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Indian Crafts >> Gold Zari
Gold Zari
History of Gold Zari

Varanasi seems to have been a centre of fine textile weaving for atleast two millennia. The ancestors of todays weavers most probably arrived during one of the periodic migrations that have occurred from the Middle East and Western India since the early second millenium A.D.Under patronage from Mughal rulers, this art flourished, with weavers employed in royal workshops.Ralph Fitch (1583-91) describes Banaras as a thriving centre of the cotton textile industry. The earliest mention of the brocade and zari (metallic thread) textiles of Banaras is found in the 19th century. With the migration of silk weavers from Gujarat towards Varanasi during the famine of 1603, it is believed that silk brocade weaving started in Banaras in 17th century and developed its excellence during the 18th and 19th centuries.Today the Varanasi weaver is also making baluchari, jamdani, jamevar styles of decorative weaving. Several weavers in the villages around Varanasi are making brocaded fabrics.Mubarakpur is an important silk centre catering to the rural needs.
Fine Art
Actual gold zari was used to produce exquisite fabrics as the kinkhab,a figured silk with more zari than silk showing in the fabric surface. During the late nineteenth century, increasing trade contacts with European countries encouraged the exchange of ideas in its design and technique, bringing a variety of British, French and Italian foliage, fruits, baskets, wall paper and velvet designs into Banaras brocades. Silk core with gold coloured silver covering is usually used. Now, polyester zariis also used for the decorations. Some of the traditional designs for brocading are Shikargarh (hunting scene); butis/butas (floral forms)- chand-buti (moon shaped), taj-buti (crown), badam-buti (almond shaped), pankha-buti (fan shaped), jhumka buti (ear pendant shaped) etc.;jal (network), auspicious symbols and figures of deities; Chinese motifs such as the dragons, winged lions, phoenix, cranes, lotuses, chrysanthemums, stylished clouds, and the script. Now a days few new designs such as nagai (gold circles with rich floral patterns in pallu); chunari (pallu is ornamented with gold flowering shrubs and flowers, small flowers); phulawar (all over floral patterns with a blend of colours) are also in vogue.The gyasars are popular Chinese style brocades used as prayer mats, originally supplied by China to the Buddhist monasteries of India, Nepal and Tibet. After the political disturbance in Tibet, their supply was stopped by China. On seeing the demand for such cloth, it was copied in Varanasi.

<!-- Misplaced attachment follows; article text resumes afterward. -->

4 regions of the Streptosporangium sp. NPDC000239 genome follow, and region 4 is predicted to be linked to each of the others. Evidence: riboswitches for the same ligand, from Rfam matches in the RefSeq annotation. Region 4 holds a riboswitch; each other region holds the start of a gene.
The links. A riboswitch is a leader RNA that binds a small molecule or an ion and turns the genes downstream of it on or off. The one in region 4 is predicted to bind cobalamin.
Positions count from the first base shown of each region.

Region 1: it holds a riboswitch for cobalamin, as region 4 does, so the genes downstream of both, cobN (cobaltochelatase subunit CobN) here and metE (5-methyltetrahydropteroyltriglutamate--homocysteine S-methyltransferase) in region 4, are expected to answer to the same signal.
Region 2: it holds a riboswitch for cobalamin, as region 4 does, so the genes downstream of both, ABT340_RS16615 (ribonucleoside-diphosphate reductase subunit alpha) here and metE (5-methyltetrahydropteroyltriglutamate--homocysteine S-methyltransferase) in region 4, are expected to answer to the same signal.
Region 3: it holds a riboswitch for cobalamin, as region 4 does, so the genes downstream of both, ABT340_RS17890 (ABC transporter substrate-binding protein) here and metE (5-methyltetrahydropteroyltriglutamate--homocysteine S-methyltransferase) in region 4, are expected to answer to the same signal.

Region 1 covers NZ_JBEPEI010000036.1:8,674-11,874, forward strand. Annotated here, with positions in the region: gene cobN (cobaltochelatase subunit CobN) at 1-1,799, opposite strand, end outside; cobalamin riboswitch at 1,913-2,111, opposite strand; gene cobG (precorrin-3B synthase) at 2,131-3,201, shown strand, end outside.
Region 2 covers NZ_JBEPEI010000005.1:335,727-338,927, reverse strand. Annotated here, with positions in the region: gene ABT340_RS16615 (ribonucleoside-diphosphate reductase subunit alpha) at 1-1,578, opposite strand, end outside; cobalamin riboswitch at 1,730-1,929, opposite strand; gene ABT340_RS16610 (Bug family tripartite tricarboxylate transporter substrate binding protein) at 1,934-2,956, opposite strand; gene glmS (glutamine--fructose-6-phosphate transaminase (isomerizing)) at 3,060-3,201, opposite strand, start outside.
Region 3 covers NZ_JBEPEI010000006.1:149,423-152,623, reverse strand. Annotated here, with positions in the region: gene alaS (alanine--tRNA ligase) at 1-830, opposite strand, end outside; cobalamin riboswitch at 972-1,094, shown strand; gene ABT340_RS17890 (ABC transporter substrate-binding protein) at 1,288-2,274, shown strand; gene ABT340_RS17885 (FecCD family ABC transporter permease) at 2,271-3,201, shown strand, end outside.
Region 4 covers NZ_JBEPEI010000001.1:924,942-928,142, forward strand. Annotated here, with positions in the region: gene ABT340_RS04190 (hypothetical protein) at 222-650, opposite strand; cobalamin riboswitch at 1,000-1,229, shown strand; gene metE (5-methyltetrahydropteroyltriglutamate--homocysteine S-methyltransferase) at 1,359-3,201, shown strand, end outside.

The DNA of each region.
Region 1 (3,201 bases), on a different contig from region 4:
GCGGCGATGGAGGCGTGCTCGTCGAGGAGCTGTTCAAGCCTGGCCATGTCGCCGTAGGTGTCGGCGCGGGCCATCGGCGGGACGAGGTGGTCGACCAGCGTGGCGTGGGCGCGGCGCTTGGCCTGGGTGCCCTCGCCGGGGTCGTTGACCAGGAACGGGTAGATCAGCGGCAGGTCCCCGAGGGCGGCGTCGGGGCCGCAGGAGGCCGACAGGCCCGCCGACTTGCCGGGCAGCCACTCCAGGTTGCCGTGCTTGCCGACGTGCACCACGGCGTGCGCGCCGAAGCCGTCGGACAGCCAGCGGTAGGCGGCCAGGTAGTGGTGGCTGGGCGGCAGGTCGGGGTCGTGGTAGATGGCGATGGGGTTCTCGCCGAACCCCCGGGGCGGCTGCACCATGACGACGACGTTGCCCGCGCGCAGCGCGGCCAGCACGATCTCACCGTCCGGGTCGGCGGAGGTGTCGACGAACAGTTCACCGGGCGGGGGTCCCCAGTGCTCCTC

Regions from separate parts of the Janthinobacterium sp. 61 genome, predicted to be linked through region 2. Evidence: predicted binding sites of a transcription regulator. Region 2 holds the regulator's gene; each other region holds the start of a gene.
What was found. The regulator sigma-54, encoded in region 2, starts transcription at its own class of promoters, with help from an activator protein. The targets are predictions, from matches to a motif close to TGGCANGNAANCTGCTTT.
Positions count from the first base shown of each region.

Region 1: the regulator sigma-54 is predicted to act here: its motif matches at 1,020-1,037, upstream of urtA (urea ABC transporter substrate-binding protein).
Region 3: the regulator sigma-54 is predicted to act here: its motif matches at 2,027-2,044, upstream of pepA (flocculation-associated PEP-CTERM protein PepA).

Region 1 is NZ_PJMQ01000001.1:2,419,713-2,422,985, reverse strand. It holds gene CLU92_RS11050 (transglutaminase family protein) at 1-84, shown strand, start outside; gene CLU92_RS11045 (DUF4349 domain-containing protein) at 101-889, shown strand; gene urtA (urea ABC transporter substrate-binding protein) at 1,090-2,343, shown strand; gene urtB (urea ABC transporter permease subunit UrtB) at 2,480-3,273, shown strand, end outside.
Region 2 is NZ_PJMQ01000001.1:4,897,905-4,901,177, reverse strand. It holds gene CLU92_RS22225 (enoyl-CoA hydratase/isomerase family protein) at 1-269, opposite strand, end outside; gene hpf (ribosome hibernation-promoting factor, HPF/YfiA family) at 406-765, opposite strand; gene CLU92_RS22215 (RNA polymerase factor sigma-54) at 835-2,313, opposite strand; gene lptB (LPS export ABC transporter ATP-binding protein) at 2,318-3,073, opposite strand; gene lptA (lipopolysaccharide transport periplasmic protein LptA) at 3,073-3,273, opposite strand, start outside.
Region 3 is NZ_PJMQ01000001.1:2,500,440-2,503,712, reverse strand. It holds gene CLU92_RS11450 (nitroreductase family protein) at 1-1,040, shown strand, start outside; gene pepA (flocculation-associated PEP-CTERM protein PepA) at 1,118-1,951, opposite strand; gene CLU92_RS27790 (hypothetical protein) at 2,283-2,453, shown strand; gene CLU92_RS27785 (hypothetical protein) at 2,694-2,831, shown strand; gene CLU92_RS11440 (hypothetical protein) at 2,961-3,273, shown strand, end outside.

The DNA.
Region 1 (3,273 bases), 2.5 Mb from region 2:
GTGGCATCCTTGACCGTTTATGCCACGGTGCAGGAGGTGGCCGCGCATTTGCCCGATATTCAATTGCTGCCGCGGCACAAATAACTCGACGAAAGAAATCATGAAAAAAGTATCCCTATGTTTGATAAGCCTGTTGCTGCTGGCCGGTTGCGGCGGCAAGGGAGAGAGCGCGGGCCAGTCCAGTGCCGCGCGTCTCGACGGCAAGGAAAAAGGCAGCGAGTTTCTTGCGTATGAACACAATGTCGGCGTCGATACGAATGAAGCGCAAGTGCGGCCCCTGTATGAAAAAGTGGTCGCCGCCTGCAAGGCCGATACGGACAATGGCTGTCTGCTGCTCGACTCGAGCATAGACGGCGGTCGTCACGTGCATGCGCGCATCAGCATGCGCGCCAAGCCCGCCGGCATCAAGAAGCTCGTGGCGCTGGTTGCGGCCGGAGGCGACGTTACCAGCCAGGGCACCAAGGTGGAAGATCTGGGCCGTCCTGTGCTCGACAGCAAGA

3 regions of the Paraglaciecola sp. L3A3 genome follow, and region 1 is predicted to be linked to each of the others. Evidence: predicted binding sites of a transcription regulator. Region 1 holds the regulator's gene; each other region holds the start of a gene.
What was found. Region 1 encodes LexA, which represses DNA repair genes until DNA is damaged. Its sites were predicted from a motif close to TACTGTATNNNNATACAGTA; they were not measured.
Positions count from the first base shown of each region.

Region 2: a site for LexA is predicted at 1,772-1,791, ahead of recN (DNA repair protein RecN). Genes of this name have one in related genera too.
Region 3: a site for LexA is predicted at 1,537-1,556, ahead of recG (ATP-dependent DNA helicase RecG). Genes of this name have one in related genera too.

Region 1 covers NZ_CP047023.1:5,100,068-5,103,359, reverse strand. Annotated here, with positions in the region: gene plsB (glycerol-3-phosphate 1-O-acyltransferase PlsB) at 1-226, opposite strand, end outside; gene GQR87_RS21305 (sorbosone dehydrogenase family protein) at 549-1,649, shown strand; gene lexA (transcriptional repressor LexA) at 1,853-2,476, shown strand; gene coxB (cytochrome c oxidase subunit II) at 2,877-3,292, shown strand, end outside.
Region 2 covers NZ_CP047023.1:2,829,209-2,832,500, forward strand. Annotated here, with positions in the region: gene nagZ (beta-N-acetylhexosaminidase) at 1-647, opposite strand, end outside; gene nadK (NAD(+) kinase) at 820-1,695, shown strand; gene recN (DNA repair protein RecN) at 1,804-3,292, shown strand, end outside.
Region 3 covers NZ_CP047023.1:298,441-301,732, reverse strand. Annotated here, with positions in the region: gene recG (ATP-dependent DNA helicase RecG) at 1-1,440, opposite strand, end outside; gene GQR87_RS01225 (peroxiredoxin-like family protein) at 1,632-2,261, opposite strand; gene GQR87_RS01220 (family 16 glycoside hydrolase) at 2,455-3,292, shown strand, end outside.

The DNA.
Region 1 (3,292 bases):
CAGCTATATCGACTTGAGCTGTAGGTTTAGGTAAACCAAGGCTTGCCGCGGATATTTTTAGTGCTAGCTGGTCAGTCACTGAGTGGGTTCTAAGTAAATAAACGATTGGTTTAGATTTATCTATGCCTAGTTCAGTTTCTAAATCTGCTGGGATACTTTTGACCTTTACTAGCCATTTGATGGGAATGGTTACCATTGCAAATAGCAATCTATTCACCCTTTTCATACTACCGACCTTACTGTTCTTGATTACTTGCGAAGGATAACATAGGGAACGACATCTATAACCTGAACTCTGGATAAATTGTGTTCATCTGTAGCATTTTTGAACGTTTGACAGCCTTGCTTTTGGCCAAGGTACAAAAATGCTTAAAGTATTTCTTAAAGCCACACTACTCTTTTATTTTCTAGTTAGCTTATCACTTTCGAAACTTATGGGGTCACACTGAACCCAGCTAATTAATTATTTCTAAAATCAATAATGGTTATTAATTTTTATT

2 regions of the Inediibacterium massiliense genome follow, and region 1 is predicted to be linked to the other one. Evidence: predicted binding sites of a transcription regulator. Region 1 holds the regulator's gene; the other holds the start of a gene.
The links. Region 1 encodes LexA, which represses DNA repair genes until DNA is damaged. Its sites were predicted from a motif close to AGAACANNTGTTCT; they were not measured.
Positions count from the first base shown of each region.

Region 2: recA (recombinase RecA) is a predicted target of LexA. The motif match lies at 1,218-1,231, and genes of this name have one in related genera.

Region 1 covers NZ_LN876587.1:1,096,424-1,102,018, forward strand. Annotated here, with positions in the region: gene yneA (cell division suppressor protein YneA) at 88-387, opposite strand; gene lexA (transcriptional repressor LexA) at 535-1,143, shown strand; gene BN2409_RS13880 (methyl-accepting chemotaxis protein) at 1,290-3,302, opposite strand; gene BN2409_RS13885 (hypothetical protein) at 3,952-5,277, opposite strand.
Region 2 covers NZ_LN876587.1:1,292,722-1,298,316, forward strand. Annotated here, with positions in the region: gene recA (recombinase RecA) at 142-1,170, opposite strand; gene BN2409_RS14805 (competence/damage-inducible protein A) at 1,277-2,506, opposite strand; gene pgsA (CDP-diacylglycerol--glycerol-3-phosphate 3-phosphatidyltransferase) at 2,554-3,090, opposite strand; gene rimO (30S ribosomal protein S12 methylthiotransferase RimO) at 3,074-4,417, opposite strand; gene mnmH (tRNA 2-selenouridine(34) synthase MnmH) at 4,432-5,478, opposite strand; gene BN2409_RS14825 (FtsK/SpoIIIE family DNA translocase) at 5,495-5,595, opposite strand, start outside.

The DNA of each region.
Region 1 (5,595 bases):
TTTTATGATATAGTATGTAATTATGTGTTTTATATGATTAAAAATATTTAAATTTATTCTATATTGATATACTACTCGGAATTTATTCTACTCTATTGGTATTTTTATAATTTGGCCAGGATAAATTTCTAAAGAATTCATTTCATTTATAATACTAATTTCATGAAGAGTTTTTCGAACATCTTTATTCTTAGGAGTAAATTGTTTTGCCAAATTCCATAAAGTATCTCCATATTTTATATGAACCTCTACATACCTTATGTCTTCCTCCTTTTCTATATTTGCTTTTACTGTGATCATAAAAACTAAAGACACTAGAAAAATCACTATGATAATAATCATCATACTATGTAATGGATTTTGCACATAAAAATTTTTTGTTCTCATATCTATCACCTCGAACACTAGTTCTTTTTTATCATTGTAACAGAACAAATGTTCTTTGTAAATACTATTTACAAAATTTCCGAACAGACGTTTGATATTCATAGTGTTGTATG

Procedure
A pattern of the design to be woven is drawn on paper. The design is transferred on the cotton yarn with the help of tilli through the warp and weft grid. This contrivance is known as jala, which contains the total graphic pattern. This jala is hung from top of the loom and tied to the warp threads Only the controlled warp threads are lifted as per the design. Extra weft threads of zari/ silk are inserted in the raised portions,row by row, along with the running weft thread. Jala device has been replaced by the punched cardson, the jaquard looms for these brocade decorations. Gyasar the Tibetan woven offerings are very closely woven. Apart from the silk/zari thread peacock feathers are used in a satin weave to produce an entire surface of the feathers. The motifs are woven on dark red, yellow, blue and white satin ground with use of gold and silver zari.
Resources
Basic Material : Silk, zari, cotton, polyester, jacquard loom; dori (thread; 80no./60 no., mercerised yarn (dhaga) 30 no.
Decorative Material : Peacock feathers.
Colouring Material : Bukani (colour powder).
Equipments
Glass table, loom
Artifacts
Sari, yardage, dress material, wall-hangings, gyasar (Tibetan offering).

Indian Crafts : History of Gold Zari